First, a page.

Concluding Thoughts

To be frank, I struggled to write this review because Addie LaRue had been an anticipated read for me this year. While there were aspects I loved (her prose never fails to deliver), some others fell short for me. This may be a trivial concern, but I also found the inclusion of certain historical figures in the story to be rather gratuitous at best. The charm I experienced and the stellar character development I witnessed reading Vicious or Vengeful were barely noticeable from this story.

The Invisible Life of Addie LaRue, however, is a different story with a different formula from Shades of Magic and Villains series. Of course it was going to have some stumbles here and there regardless of how much time one spends on the story. I found Addie LaRue to excel more in its relationship-building (although some relationships here were given more focus than others for better or for worse) and how it explores consequences.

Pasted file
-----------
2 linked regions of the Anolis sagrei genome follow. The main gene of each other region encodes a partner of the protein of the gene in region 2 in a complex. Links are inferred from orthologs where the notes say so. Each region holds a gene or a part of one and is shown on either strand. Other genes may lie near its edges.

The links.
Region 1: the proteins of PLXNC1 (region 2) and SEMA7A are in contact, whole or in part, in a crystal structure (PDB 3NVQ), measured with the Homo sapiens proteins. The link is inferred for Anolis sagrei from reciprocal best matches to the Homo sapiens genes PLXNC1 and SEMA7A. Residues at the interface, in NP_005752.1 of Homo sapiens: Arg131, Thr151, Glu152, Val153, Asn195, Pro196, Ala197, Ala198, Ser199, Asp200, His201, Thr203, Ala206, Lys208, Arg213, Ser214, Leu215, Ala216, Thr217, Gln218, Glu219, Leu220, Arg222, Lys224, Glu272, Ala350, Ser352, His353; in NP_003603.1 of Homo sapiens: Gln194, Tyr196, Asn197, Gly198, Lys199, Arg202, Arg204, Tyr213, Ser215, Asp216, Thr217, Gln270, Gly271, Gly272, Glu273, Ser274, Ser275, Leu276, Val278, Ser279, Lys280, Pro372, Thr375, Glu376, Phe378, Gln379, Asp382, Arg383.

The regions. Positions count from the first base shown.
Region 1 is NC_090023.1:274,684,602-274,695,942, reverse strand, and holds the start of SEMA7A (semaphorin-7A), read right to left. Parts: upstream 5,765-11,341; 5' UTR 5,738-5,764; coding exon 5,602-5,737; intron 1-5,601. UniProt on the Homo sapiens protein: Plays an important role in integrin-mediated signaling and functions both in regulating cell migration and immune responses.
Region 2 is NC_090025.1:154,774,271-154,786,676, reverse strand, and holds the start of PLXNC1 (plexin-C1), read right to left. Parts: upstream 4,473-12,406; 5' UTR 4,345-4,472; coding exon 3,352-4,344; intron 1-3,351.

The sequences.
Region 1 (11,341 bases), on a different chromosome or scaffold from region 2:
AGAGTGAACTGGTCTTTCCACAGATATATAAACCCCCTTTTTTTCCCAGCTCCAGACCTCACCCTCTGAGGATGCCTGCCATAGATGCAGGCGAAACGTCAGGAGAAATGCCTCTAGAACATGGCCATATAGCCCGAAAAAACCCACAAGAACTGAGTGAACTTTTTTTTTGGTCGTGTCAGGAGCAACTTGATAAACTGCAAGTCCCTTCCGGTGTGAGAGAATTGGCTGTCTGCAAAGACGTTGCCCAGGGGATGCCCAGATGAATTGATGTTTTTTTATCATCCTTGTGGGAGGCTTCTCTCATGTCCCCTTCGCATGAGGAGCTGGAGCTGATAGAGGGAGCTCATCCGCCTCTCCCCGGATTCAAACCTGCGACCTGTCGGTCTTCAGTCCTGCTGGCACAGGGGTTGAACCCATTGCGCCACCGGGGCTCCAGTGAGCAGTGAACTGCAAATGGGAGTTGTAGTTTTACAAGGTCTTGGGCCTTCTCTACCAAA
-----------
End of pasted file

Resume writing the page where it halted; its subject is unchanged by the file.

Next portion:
It is a pity that this story about the curse of immortality ultimately falls to the trappings of its subject matter and struggles to resolve its story in a deeply satisfying way. The Invisible Life of Addie LaRue, however, still manages to retain the captivating charm of Schwab’s signature prose and fans of her prose may enjoy reading this side of her storytelling despite its flaws.

The Invisible Life of Addie LaRue is available for pre-order, set for official release on October 6, 2020.